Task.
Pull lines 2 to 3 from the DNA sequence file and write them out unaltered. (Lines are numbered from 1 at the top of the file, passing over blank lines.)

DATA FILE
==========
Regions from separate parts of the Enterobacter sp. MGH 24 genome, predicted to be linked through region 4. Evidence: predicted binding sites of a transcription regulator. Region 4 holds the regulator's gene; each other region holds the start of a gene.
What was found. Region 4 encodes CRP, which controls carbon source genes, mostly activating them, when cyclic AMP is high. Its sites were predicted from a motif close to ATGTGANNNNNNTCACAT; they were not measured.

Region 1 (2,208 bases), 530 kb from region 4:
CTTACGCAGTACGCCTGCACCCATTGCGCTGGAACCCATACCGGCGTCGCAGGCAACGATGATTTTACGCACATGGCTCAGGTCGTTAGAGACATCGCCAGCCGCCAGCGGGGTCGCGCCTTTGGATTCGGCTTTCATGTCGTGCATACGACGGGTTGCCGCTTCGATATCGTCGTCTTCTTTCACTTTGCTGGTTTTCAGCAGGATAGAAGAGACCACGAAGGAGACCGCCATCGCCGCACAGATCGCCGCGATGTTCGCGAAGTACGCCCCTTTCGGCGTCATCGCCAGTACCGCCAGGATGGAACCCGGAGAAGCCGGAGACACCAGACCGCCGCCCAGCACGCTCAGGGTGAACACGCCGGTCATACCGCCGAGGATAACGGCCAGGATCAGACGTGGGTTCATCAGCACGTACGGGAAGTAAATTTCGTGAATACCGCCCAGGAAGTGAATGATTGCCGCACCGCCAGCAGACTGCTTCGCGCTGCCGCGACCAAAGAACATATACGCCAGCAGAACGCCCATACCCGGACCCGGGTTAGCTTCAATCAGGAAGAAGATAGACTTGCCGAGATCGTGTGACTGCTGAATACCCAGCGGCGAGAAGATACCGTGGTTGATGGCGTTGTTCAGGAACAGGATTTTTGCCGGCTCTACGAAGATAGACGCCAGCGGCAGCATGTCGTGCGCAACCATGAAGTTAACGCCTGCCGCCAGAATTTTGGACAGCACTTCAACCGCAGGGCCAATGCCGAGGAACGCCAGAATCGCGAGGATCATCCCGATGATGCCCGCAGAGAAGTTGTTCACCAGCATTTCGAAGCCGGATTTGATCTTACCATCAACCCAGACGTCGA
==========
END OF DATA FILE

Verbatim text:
What was found. Region 4 encodes CRP, which controls carbon source genes, mostly activating them, when cyclic AMP is high. Its sites were predicted from a motif close to ATGTGANNNNNNTCACAT; they were not measured.

Region 1 (2,208 bases), 530 kb from region 4: